More informationExpected Value and the Game of Craps
Expected Value and the Game of Craps Blake Thornton Craps is a gambling game found in most casinos based on rolling two six sided dice. Most players who walk into a casino and try to play craps for the
More informationPROBABILITY. Chapter Overview
Chapter 6 PROBABILITY 6. Overview Probability is defined as a quantitative measure of uncertainty a numerical value that conveys the strength of our belief in the occurrence of an event. The probability
More informationMA 1125 Lecture 14  Expected Values. Friday, February 28, 2014. Objectives: Introduce expected values.
MA 5 Lecture 4  Expected Values Friday, February 2, 24. Objectives: Introduce expected values.. Means, Variances, and Standard Deviations of Probability Distributions Two classes ago, we computed the
More informationIntroduction to Discrete Probability. Terminology. Probability definition. 22c:19, section 6.x Hantao Zhang
Introduction to Discrete Probability 22c:19, section 6.x Hantao Zhang 1 Terminology Experiment A repeatable procedure that yields one of a given set of outcomes Rolling a die, for example Sample space
More informationProbability and Expected Value
Probability and Expected Value This handout provides an introduction to probability and expected value. Some of you may already be familiar with some of these topics. Probability and expected value are
More informationSTAT 319 Probability and Statistics For Engineers PROBABILITY. Engineering College, Hail University, Saudi Arabia
STAT 319 robability and Statistics For Engineers LECTURE 03 ROAILITY Engineering College, Hail University, Saudi Arabia Overview robability is the study of random events. The probability, or chance, that
More informationStat 20: Intro to Probability and Statistics
Stat 20: Intro to Probability and Statistics Lecture 16: More Box Models Tessa L. ChildersDay UC Berkeley 22 July 2014 By the end of this lecture... You will be able to: Determine what we expect the sum
More informationExample: If we roll a dice and flip a coin, how many outcomes are possible?
12.5 Tree Diagrams Sample space Sample point Counting principle Example: If we roll a dice and flip a coin, how many outcomes are possible? TREE DIAGRAM EXAMPLE: Use a tree diagram to show all the possible
More informationProbability Models.S1 Introduction to Probability
Probability Models.S1 Introduction to Probability Operations Research Models and Methods Paul A. Jensen and Jonathan F. Bard The stochastic chapters of this book involve random variability. Decisions are
More informationMassachusetts Institute of Technology
n (i) m m (ii) n m ( (iii) n n n n (iv) m m Massachusetts Institute of Technology 6.0/6.: Probabilistic Systems Analysis (Quiz Solutions Spring 009) Question Multiple Choice Questions: CLEARLY circle the
More informationLecture 2 : Basics of Probability Theory
Lecture 2 : Basics of Probability Theory When an experiment is performed, the realization of the experiment is an outcome in the sample space. If the experiment is performed a number of times, different
More informationElementary Statistics and Inference. Elementary Statistics and Inference. 16 The Law of Averages (cont.) 22S:025 or 7P:025.
Elementary Statistics and Inference 22S:025 or 7P:025 Lecture 20 1 Elementary Statistics and Inference 22S:025 or 7P:025 Chapter 16 (cont.) 2 D. Making a Box Model Key Questions regarding box What numbers
More informationApplied Liberal Arts Mathematics MAT105TE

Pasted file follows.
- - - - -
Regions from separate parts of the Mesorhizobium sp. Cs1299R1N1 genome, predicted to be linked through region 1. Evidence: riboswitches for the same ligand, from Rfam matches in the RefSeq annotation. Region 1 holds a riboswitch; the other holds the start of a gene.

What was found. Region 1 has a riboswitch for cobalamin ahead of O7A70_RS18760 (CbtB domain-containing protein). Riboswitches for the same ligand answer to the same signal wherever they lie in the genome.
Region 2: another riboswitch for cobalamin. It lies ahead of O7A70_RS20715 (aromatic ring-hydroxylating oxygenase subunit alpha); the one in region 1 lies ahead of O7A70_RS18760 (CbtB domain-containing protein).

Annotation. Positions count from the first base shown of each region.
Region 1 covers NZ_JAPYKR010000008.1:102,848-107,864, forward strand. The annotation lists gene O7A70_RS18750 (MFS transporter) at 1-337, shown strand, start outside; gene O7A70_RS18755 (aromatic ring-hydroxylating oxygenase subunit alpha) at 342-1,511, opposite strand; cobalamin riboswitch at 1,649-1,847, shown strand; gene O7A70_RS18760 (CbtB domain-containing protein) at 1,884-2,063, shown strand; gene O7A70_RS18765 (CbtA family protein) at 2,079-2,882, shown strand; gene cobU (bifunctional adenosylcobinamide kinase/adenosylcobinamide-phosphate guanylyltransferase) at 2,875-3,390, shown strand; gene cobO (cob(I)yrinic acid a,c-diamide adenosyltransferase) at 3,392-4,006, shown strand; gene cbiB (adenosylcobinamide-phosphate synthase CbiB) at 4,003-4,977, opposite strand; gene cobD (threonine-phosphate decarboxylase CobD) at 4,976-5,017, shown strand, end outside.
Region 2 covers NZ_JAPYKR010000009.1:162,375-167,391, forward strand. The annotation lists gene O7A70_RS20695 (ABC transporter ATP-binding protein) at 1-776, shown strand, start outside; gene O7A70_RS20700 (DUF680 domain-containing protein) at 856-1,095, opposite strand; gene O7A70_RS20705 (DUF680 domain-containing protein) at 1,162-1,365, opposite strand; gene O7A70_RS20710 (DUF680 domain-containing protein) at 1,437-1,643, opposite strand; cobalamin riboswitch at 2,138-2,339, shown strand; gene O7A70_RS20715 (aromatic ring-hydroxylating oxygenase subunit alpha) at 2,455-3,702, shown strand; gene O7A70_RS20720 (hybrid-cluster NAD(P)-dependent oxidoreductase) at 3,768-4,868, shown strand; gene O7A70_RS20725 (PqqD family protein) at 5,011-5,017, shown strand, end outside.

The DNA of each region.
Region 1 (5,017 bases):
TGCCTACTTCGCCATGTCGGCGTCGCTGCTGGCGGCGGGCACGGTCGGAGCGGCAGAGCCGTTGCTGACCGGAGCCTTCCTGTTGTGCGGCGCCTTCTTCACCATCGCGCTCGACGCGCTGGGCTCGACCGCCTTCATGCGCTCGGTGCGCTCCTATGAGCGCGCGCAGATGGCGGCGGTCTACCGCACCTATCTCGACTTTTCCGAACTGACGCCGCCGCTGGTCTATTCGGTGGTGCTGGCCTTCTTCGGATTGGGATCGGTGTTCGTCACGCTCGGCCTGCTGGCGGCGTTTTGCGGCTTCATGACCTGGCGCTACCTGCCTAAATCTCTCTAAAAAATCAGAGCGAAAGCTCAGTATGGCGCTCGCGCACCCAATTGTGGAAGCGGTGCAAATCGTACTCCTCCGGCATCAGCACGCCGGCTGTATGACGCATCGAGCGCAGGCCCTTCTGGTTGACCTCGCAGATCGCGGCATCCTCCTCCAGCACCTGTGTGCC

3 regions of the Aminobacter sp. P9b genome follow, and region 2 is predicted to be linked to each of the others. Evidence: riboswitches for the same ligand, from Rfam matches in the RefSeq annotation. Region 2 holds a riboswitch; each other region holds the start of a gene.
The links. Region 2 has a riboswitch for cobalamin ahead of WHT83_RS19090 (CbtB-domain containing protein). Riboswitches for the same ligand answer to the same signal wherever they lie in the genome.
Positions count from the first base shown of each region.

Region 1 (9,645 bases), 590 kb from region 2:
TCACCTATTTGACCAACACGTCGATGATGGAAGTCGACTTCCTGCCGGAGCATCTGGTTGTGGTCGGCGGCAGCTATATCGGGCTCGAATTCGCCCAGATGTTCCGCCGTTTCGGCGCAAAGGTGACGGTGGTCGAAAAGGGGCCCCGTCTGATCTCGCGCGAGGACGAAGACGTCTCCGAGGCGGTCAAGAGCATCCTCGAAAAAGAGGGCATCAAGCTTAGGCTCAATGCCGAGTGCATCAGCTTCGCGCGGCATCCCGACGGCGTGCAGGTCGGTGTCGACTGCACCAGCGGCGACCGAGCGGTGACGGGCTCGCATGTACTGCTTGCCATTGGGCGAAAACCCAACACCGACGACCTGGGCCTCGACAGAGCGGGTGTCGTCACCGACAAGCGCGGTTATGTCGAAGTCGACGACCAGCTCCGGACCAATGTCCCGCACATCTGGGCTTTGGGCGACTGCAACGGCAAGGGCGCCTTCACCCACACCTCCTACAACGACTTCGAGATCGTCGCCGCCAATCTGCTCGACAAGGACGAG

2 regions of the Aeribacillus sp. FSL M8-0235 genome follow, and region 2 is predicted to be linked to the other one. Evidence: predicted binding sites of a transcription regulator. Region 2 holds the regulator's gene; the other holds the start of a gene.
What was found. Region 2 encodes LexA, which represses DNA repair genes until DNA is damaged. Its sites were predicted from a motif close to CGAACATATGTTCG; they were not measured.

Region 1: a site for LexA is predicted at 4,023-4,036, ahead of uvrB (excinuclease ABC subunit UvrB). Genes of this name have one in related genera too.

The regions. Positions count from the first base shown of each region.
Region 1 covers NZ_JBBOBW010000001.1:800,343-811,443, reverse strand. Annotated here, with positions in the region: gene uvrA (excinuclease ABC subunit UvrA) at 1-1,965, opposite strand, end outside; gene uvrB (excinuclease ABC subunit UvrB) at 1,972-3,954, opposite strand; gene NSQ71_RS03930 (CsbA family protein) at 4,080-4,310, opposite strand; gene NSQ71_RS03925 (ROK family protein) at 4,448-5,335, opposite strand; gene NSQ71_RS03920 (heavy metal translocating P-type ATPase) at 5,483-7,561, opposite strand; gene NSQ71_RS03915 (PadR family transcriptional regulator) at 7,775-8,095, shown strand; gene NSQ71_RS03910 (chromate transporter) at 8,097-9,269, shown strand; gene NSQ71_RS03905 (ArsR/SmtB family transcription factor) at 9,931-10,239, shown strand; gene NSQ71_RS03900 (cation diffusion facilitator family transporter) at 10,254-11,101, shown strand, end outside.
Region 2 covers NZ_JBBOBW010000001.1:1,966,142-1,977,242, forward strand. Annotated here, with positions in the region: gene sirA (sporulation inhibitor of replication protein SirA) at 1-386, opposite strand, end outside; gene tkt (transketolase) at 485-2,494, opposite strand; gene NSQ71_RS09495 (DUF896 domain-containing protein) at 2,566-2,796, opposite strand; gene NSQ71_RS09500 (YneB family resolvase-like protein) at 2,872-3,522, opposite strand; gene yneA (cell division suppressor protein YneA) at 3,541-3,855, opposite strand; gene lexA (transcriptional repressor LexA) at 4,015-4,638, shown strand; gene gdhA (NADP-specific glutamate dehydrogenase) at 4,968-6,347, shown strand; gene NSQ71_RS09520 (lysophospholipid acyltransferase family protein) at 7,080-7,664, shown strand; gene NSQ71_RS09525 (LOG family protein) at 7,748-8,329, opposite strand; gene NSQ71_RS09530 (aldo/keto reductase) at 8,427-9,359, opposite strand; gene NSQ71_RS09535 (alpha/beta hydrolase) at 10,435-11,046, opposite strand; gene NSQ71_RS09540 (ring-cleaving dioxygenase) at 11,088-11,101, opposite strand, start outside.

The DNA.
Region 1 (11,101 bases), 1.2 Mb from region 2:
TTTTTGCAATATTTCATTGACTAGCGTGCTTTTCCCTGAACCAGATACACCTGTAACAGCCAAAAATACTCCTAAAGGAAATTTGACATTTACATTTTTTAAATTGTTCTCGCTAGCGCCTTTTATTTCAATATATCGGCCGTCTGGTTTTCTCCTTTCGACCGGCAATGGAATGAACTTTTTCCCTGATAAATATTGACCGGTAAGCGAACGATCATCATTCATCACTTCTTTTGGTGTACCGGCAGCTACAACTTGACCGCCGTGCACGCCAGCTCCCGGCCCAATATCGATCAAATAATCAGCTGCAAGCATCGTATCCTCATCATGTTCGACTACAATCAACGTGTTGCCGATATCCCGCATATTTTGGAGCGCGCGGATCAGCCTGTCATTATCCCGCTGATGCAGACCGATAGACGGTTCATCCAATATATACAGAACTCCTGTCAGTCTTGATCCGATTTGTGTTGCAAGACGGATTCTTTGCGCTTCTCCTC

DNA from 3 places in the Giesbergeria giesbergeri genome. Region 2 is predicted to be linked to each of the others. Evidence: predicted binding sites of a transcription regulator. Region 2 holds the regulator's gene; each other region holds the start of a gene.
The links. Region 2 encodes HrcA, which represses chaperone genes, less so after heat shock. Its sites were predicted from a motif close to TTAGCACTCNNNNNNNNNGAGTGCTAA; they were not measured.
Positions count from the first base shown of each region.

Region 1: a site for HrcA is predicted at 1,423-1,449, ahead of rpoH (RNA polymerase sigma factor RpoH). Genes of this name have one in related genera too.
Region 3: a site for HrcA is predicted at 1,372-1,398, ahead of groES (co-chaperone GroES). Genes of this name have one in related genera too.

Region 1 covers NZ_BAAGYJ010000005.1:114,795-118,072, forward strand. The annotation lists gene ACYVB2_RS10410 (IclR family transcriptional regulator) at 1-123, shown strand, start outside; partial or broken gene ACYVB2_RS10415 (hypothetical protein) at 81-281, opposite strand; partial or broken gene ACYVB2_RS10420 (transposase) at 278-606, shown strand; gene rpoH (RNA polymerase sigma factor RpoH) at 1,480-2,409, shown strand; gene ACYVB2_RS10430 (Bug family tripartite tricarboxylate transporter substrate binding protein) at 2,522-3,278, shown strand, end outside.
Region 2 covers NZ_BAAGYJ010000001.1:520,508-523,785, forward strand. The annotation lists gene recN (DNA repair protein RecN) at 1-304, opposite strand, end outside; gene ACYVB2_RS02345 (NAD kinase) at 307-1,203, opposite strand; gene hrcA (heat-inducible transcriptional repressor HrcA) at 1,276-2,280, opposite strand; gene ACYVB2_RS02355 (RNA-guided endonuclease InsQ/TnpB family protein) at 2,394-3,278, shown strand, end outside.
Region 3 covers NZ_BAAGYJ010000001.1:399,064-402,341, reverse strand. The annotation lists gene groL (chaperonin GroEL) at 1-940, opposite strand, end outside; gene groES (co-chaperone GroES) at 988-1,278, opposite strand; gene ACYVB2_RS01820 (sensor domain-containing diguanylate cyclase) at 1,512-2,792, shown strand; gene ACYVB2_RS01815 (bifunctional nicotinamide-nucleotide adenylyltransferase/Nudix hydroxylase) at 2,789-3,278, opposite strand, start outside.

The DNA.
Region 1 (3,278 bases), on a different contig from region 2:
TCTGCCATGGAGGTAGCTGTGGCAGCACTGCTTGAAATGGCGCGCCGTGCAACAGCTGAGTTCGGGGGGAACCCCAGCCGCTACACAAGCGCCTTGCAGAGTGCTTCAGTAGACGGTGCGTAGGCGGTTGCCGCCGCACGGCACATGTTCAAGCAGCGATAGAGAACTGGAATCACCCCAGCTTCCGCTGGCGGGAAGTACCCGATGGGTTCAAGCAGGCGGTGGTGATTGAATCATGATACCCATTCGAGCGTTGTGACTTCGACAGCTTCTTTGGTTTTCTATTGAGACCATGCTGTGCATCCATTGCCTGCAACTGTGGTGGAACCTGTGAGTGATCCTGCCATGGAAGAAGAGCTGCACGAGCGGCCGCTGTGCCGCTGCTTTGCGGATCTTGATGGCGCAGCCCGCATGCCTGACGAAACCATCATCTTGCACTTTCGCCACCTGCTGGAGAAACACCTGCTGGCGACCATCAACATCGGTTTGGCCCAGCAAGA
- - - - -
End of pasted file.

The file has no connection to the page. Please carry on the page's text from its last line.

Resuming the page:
Applied Liberal Arts Mathematics MAT105TE This TECEP tests a broadbased overview of mathematics intended for nonmath majors and emphasizes problemsolving modeled on reallife applications. Topics
More informationUnit 19: Probability Models
Unit 19: Probability Models Summary of Video Probability is the language of uncertainty. Using statistics, we can better predict the outcomes of random phenomena over the long term from the very complex,
More informationGCSE Revision Notes Mathematics Probability
GCSE Revision Notes Mathematics Probability irevise.com 2014. All revision notes have been produced by mockness ltd for irevise.com. Email: info@irevise.com Copyrighted material. All rights reserved; no
More informationEXAM. Exam #3. Math 1430, Spring 2002. April 21, 2001 ANSWERS
EXAM Exam #3 Math 1430, Spring 2002 April 21, 2001 ANSWERS i 60 pts. Problem 1. A city has two newspapers, the Gazette and the Journal. In a survey of 1, 200 residents, 500 read the Journal, 700 read the
More informationLast Snowman Standing Sum of 2 Dice. Last Snowman Standing Game 1
Sum of 2 Dice 2 3 4 5 6 7 8 9 10 11 12 Last Snowman Standing Game 1 tkawas@mathwire.com Difference of 2 Dice 0 1 2 3 4 5 Last Snowman Standing Game 2 tkawas@mathwire.com One Die Toss 1 2 3 4 5 6 Last Snowman
More informationPROBABILITY 14.3. section. The Probability of an Event
4.3 Probability (43) 727 4.3 PROBABILITY In this section In the two preceding sections we were concerned with counting the number of different outcomes to an experiment. We now use those counting techniques
More informationTopic : Probability of a Complement of an Event Worksheet 1. Do the following:
Topic : Probability of a Complement of an Event Worksheet 1 1. You roll a die. What is the probability that 2 will not appear 2. Two 6sided dice are rolled. What is the 3. Ray and Shan are playing football.
More informationDiscrete Mathematics and Probability Theory Fall 2009 Satish Rao, David Tse Note 13. Random Variables: Distribution and Expectation
CS 70 Discrete Mathematics and Probability Theory Fall 2009 Satish Rao, David Tse Note 3 Random Variables: Distribution and Expectation Random Variables Question: The homeworks of 20 students are collected
More information4.5 Finding Probability Using Tree Diagrams and Outcome Tables
4.5 Finding Probability Using ree Diagrams and Outcome ables Games of chance often involve combinations of random events. hese might involve drawing one or more cards from a deck, rolling two dice, or